Brand New Image Of Interstellar Comet Shows Off Its Impressive Tail

The new image of the interstellar comet 2l/Borisov taken on Nov 24 (left), and a composite image showing the comparative size of the comet's tail next to Earth. Pieter van Dokkum, Cheng-Han Hsieh, Shany Danieli, Gregory Laughlin.

Currently zipping across the Solar System is an object that wasn’t formed around the Sun. This unexpected interstellar visitor is the first identified comet that originates from another star, and astronomers at Yale have taken a new exciting close-up of it.

Its full title is 2I/Borisov; 2I because it’s the second interstellar object discovered after ‘Oumuamua in 2017, and Borisov after Gennady Borisov, the Crimean astronomer who discovered it on August 30 of this year. The comet is currently getting closer to the Sun. It will reach its closest point on December 8, when it will be roughly 300 million kilometers (190 million miles) away.

Observations of the comet over the last few months have shown that 2I/Borisov is remarkably similar to comets from our Solar System. It's also becoming more active. As it gets closer and closer to the Sun, its tail has stretched considerably, now reaching nearly 160,000 kilometers (100,000 miles) in length. That’s 14 times the size of our planet.  

“It’s humbling to realize how small Earth is next to this visitor from another Solar System,” Pieter van Dokkum, one of the scientists who captured the new image, said in a statement.

Comets are mostly composed of ice. As they get closer to the Sun (or any star for that matter), the ice sublimates (goes from a solid to a gas) and the comet develops a tail. Observations have shown that the nucleus of Borisov is about 1 kilometer (0.6 miles), so it really puts into perspective just how far the tail extends.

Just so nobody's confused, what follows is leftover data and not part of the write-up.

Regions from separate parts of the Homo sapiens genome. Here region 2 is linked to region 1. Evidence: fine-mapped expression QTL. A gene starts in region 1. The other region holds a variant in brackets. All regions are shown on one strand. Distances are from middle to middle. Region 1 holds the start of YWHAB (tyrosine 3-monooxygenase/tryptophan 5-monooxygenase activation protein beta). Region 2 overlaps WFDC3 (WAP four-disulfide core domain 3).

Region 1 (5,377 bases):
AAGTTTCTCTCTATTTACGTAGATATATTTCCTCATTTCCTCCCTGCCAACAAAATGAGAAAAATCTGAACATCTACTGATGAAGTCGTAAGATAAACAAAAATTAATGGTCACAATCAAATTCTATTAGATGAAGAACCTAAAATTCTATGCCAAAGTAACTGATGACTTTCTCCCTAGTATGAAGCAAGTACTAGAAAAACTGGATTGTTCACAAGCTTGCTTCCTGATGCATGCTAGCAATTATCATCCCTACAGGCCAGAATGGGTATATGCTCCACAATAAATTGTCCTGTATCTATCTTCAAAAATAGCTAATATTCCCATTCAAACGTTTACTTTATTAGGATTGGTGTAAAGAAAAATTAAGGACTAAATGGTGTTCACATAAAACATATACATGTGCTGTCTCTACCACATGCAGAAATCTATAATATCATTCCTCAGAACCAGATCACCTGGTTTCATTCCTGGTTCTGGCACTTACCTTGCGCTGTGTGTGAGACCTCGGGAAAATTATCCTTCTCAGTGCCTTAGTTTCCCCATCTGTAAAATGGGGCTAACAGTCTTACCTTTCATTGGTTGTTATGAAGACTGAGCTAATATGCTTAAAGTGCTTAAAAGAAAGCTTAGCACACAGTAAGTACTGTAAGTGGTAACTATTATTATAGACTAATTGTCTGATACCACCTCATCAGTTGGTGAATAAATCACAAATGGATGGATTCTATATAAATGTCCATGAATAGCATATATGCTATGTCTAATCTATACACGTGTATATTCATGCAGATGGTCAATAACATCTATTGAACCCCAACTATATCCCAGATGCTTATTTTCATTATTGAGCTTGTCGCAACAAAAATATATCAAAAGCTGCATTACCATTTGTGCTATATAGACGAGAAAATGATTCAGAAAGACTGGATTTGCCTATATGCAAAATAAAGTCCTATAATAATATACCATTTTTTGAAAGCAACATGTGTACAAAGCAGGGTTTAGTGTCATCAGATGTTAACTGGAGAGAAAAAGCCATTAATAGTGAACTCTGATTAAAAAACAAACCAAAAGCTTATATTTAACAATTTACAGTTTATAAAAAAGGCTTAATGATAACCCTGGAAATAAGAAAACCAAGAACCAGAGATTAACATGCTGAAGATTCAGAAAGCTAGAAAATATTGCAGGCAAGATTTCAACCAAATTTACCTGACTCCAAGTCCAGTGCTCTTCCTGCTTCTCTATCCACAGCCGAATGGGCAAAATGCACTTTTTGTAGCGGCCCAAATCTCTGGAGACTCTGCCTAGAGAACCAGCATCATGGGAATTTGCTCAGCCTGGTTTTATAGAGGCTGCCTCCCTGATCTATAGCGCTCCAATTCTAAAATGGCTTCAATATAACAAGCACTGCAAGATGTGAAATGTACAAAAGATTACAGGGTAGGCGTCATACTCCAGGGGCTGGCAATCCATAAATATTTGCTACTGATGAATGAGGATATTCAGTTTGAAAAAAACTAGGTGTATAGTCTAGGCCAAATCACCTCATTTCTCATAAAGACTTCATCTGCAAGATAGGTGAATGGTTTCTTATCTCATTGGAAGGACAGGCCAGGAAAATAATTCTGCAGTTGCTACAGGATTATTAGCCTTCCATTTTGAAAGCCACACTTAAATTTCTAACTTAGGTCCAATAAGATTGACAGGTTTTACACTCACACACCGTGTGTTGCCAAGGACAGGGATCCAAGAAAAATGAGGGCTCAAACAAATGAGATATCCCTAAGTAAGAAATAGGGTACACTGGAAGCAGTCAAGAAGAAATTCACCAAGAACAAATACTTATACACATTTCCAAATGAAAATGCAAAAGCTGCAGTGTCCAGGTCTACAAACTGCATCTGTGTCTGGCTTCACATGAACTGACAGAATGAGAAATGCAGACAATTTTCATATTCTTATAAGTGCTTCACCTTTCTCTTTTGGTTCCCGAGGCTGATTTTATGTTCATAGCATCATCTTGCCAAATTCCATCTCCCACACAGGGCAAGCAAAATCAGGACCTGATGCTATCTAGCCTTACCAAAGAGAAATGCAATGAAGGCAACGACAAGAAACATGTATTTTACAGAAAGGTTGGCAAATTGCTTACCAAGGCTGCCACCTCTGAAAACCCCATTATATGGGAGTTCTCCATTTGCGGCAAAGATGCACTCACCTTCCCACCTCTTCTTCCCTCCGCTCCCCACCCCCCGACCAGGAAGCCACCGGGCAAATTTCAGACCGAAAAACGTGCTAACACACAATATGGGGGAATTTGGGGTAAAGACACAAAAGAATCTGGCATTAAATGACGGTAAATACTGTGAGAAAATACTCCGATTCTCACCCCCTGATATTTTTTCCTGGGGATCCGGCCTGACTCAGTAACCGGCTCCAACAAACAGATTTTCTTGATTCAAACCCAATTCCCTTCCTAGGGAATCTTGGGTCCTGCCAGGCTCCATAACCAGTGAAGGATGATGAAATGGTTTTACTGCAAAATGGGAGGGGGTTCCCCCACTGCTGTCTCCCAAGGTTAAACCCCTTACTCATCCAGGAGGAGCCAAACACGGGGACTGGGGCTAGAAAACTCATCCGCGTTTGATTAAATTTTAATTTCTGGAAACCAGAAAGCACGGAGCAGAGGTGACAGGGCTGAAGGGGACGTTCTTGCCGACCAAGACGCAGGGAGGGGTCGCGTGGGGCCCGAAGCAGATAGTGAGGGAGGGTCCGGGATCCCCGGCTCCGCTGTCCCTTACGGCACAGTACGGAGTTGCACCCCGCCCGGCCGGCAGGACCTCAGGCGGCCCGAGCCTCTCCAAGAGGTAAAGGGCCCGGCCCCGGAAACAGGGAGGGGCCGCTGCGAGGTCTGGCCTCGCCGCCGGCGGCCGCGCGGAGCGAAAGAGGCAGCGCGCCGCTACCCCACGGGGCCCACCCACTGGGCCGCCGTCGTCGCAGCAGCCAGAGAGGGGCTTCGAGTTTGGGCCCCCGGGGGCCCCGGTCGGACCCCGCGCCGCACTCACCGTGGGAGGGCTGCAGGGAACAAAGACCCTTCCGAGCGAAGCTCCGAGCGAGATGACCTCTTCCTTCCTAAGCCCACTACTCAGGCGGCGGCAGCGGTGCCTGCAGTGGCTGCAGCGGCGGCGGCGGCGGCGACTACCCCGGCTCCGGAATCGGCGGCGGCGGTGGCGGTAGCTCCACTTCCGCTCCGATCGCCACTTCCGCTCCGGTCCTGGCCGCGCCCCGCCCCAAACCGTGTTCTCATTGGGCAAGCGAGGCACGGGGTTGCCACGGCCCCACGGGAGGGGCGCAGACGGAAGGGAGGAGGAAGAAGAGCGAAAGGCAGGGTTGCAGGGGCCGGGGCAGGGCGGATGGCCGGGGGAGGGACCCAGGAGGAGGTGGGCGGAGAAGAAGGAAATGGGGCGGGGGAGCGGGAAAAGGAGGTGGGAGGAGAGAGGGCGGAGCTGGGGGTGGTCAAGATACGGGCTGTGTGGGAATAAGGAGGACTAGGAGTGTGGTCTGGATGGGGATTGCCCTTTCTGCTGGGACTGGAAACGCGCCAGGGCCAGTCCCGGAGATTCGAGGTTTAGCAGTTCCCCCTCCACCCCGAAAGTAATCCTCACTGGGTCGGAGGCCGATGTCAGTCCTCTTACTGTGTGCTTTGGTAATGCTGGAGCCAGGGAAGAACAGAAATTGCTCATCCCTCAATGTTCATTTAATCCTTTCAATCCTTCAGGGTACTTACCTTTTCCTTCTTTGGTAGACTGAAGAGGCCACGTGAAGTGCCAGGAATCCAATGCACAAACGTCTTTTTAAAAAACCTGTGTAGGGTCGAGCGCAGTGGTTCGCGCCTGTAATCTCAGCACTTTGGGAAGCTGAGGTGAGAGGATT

The days around the closest approach to the Sun are ideal for studying the comet due to its closeness and its activity. Van Dokkum and his colleagues Cheng-Han Hsieh, Shany Danieli, and Gregory Laughlin used the W.M. Keck Observatory in Hawaii to take this image on November 24, with more sure to come.

“Astronomers are taking advantage of Borisov’s visit, using telescopes such as Keck to obtain information about the building blocks of planets in systems other than our own,” Laughlin said.

Observations of the comet are continuously taking place as the interstellar visitor hurtles through the Solar System at the incredible speed of 150,000 kilometers (93,000 miles) per hour. The comet will remain visible for many months so astronomers will continue to track it well into 2020.

This illustration depicts Comet 2I/Borisov's (previously known as 2019 Q4) trajectory. NASA/JPL-Caltech

 

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